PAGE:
Controversial Coin Images on the Shroud of Turin
This is one of the most fascinating and controversial aspects of Shroud research.
Images of coins, minted by Pontius Pilate for use by the Jewish population in Palestine, have been tentatively identified over both
eyes of the man whose image is seen on the Shroud. But is the
In 1978, scientists, including John P. Jackson and Eric J. Jumper, while working with NASA's VP-8 3-D Image Analyzer, discovered what appeared to be raised button-like shapes over each eye.
Then in 1980, Francis Filas, S.J., of Loyola University in Chicago and Michael Marx, an expert in classical coins, examined the area over the right eye and detected patterns of what appeared to be the letters UCAI (from TIBERIOU CAISARUS). They also found a lituus design (an auger's staff). Filas concluded that this was a lituus lepton coin minted by Pontius Pilate between 29 and 32 CE. Over the left eye, Filas also identified what he believed to be a Juolia lepton with a distinctive sheaf of barley design. The Juolia lepton was only struck in 29 CE in honor of Tiberius Caesar's wife, Julia.
Subsequent computerized image enhancement analysis at the Virginia Polytechnic Institute and State University's Spatial Data Analysis Laboratory supports, though cautiously, the existence of the lituus lepton over the right eye and an outline of a coin over the left eye.
By overlaying polarized images, Alan Whanger at Duke University identified both coins. Alan found 74 points of congruence with an existing lituus lepton and 73 points with a Juolia lepton. But such identification is highly interpretive and other researchers do not find the same level of congruence. Many argue that congruence analysis, used for instance to match fingerprints, is valid for matching two identified samples (e.g. two fingerprints or partial fingerprints) but not a valid method for identifying a unknown sample (e.g. is it a fingerprint, is it a coin image).
The UCAI Problem
Though the lepta (plural of lepton) minted in Palestine were Roman produced coins, the inscription of Tiberius Caesar would have been written in Greek as TIBERIOU KAISAROS. Was the C, where a K was expected, a misspelling? This was a problem that seemed to preclude positive identification until an actual Lituus lepton was found with the aberrant spelling. Several have since been found. This anomaly seems to give credence to the coins identification.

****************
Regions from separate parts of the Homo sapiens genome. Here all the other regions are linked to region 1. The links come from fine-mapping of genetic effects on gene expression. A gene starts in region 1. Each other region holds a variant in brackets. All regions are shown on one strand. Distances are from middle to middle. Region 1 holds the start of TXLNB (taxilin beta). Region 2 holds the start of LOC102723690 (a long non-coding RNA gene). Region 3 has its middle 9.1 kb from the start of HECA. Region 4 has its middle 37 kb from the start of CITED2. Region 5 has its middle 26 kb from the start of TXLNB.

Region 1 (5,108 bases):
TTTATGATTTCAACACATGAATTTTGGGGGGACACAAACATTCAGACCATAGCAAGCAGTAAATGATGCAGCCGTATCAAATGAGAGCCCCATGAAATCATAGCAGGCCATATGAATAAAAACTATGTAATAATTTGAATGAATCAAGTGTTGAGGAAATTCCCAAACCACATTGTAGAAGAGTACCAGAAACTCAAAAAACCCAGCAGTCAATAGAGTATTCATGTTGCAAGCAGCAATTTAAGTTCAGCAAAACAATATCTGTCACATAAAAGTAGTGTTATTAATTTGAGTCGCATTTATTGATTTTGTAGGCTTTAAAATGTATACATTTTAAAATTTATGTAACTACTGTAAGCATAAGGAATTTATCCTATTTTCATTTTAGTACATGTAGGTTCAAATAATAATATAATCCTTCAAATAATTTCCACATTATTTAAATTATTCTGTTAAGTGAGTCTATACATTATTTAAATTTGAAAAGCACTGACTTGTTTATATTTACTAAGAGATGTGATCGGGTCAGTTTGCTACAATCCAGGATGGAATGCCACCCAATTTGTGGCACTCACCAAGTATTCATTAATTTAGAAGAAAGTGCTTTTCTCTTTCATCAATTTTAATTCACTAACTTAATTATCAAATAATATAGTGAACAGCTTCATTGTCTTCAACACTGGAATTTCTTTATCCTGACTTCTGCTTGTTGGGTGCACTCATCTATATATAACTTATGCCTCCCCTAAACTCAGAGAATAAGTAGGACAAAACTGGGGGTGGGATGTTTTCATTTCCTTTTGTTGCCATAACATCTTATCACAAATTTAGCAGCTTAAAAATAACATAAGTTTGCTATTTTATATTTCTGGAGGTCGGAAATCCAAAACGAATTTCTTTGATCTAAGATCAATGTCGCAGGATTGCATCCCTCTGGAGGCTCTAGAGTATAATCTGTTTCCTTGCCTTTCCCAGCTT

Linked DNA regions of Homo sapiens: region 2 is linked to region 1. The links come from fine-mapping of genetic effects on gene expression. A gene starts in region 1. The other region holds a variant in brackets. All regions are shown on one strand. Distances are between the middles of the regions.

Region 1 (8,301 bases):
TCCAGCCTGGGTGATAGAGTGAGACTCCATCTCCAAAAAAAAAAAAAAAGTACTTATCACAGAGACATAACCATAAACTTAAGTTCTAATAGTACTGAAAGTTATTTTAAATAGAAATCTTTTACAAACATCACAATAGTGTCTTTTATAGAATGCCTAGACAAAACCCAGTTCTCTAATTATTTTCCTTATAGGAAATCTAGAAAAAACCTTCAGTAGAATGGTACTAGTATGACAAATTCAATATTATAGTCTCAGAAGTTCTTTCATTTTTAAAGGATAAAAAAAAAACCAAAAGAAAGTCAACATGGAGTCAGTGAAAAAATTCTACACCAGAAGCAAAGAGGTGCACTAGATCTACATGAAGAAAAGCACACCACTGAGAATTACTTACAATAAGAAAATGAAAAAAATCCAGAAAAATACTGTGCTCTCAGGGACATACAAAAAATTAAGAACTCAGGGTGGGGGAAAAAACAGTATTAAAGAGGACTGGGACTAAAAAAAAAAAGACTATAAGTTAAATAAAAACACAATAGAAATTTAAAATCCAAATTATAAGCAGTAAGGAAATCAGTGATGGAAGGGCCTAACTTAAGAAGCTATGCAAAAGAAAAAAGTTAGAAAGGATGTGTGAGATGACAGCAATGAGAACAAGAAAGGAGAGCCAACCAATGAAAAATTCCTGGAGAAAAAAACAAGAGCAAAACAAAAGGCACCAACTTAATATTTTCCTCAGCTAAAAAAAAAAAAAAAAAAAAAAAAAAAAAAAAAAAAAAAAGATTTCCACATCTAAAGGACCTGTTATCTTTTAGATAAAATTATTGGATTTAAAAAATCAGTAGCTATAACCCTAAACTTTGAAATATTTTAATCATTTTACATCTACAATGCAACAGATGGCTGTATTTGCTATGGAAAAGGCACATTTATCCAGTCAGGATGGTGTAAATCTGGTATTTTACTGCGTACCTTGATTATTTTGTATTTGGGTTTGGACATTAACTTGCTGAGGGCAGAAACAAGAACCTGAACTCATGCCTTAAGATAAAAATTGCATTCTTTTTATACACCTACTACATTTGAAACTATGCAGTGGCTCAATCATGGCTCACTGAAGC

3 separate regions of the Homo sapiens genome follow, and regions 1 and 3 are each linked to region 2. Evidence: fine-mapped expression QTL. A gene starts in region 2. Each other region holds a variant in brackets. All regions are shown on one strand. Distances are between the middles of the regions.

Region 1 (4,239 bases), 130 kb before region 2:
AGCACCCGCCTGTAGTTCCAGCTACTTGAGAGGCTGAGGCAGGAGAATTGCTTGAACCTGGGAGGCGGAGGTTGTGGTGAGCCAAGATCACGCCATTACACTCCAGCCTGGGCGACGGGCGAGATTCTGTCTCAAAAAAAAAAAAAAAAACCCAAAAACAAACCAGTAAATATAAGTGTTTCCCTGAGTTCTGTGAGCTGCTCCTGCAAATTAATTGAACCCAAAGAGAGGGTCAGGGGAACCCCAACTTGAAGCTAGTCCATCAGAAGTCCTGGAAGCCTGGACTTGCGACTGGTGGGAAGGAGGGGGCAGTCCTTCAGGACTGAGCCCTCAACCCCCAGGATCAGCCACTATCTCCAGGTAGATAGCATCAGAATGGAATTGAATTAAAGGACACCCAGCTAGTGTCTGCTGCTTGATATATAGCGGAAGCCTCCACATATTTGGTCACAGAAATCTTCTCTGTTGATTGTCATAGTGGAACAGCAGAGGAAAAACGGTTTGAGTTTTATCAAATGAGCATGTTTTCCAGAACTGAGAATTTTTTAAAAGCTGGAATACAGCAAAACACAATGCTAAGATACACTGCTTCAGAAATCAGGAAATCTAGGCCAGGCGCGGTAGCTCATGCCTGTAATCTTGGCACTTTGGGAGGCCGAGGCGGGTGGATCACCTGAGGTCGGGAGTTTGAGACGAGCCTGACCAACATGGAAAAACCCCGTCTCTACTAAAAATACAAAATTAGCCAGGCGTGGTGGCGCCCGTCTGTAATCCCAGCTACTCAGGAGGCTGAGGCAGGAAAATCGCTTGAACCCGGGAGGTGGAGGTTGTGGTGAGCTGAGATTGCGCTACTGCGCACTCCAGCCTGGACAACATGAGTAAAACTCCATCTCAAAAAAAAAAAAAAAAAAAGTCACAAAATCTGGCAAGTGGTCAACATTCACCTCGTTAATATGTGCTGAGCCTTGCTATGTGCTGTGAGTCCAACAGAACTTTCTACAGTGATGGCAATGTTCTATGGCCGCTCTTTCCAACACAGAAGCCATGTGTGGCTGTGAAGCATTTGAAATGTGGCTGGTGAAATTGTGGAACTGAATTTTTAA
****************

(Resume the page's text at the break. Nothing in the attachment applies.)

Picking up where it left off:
Barrie Schwortz, a technical photographers who photographed the Shroud, questions the coin identification. Having studied numerous high quality negatives of the Shroud taken in 1978, he concludes:
My personal opinion, based on my photographic experience and my close examination of the Shroud itself, is that the weave of the cloth is far too coarse to resolve the rather subtle and very tiny inscription on a dime sized ancient coin...What he [Filas] saw as inscriptions, I saw as random shapes and noise. Such is the subjective nature of image analysis. For these reasons however, I cannot accept these coin "inscriptions" as viable evidence of a first century Shroud "date"...I do not argue that there appears to be something on the eyes of the man of the Shroud, and it may well be coins or potshards, since they were used in some first century burial rituals, but I do not believe we can resolve coin inscriptions.
Many current authors, among them John C. Iannone in "Mystery of the Shroud of Turin" and Kenneth E. Stevenson in "Image of the Risen Christ," support the findings of the coins. Mary and Alan Whangers, in their book The Shroud of Turin: An Adventure in Discovery, make a strong case for the findings of the coins. Many shroud researchers, though perhaps convinced of the Shroud's authenticity, do not believe that there are coin images on the Shroud.
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Much of the scientific material on this site is based on the work of Ray Rogers. Rogers, a chemist, is a science Fellow of the University of California, Los Alamos National Laboratory and a charter member of the Coalition for Excellence in Science Education. He has published many scientific papers in peer-reviewed journals and U.S. Government publications. In 1978, together with several other scientists, he was invited to personally examine the Shroud of Turin in Italy for several days. He collected numerous measurements and samples of fibers and particulate materials for further study. Rogers died March 8, 2005..
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